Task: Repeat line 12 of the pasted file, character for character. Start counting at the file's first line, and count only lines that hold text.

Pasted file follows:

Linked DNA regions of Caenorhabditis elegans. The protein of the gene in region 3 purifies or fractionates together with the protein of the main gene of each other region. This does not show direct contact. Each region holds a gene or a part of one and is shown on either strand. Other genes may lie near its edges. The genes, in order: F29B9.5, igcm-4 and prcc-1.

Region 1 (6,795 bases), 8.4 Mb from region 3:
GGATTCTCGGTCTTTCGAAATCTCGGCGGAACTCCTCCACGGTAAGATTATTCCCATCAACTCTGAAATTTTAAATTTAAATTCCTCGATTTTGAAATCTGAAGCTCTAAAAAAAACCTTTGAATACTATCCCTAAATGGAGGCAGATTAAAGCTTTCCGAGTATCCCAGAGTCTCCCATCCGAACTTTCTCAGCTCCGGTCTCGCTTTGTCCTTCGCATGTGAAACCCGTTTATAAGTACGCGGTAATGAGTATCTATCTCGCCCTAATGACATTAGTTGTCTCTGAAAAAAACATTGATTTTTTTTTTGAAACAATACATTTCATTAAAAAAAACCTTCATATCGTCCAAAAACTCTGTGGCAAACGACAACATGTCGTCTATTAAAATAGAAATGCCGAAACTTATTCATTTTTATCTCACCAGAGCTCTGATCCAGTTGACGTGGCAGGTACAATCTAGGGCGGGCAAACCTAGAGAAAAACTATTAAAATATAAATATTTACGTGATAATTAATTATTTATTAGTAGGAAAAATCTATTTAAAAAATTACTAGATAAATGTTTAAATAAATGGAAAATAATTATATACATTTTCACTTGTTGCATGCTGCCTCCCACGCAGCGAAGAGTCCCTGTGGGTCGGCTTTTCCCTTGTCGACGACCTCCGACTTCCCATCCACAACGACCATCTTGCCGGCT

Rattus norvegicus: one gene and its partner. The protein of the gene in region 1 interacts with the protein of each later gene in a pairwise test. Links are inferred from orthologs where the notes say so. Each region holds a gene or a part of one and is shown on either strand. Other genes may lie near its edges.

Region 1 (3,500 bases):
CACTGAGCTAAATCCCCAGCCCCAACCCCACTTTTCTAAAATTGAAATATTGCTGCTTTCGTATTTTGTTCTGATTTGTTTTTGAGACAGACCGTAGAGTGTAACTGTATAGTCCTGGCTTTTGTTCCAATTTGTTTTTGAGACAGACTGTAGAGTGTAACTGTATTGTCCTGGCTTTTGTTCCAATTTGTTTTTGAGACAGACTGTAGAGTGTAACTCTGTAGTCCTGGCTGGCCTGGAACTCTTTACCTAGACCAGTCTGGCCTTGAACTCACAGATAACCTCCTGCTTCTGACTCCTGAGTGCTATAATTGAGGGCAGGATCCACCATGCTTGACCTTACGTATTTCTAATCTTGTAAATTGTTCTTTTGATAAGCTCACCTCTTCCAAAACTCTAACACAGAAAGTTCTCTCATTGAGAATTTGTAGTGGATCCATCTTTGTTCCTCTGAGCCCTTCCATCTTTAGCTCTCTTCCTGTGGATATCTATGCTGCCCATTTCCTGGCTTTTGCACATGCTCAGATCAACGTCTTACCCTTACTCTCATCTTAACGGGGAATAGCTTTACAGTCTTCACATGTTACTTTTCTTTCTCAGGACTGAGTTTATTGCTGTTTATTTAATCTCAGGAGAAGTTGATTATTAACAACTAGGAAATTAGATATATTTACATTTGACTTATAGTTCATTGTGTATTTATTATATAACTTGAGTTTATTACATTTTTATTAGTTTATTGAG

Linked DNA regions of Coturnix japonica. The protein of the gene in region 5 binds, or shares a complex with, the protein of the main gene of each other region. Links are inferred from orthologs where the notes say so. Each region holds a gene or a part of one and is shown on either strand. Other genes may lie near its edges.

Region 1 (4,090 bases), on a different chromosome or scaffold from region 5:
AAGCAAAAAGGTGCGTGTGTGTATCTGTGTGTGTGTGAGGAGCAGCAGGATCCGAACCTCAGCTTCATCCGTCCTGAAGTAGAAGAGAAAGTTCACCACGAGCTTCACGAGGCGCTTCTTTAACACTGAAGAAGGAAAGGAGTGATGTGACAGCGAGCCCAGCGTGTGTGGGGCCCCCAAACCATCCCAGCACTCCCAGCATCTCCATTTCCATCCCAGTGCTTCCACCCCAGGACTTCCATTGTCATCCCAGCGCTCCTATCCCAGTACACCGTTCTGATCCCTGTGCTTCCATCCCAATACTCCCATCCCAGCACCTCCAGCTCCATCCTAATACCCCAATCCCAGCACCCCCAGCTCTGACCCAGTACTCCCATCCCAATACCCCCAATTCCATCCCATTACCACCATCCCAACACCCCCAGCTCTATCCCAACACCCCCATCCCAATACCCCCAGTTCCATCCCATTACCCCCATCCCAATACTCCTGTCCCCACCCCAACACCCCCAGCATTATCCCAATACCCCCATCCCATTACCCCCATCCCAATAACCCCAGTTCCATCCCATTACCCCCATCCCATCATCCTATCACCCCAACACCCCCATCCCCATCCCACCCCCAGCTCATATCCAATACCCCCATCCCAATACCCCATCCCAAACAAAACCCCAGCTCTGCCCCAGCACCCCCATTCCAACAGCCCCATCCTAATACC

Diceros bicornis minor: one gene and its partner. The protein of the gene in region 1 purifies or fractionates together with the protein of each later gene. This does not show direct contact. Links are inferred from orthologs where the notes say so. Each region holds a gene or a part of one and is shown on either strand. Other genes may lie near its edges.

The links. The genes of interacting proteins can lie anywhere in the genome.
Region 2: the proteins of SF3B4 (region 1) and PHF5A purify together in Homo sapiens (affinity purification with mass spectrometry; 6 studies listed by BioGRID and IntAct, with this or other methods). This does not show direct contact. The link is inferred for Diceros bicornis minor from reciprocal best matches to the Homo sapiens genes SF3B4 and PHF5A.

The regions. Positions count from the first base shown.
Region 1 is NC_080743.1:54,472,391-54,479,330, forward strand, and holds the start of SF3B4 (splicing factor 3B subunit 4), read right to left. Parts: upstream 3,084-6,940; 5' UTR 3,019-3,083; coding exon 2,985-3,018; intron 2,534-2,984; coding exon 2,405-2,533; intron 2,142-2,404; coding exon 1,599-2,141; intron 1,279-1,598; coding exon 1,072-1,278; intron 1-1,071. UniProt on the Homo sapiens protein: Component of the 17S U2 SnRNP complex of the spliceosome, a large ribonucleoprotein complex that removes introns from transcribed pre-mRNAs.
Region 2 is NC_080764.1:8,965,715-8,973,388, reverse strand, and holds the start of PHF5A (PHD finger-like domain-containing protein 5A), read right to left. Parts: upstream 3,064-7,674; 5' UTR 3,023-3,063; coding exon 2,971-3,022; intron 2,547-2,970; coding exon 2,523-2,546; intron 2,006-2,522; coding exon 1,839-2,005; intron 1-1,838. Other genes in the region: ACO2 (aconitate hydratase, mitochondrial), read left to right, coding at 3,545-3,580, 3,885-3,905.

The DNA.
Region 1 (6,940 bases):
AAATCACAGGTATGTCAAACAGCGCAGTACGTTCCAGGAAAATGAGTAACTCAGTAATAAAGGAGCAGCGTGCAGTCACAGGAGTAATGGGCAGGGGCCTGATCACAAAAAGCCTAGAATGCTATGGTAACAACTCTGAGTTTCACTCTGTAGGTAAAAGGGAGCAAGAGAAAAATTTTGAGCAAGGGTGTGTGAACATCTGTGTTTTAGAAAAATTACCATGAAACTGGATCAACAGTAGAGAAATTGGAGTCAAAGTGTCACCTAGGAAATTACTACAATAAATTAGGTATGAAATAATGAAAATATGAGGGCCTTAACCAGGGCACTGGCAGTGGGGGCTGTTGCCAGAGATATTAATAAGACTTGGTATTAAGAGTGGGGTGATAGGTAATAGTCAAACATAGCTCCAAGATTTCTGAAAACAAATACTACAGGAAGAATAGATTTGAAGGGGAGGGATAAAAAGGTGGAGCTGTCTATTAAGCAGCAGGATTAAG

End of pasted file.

Region 2: the proteins of SF3B4 (region 1) and PHF5A purify together in Homo sapiens (affinity purification with mass spectrometry; 6 studies listed by BioGRID and IntAct, with this or other methods). This does not show direct contact. The link is inferred for Diceros bicornis minor from reciprocal best matches to the Homo sapiens genes SF3B4 and PHF5A.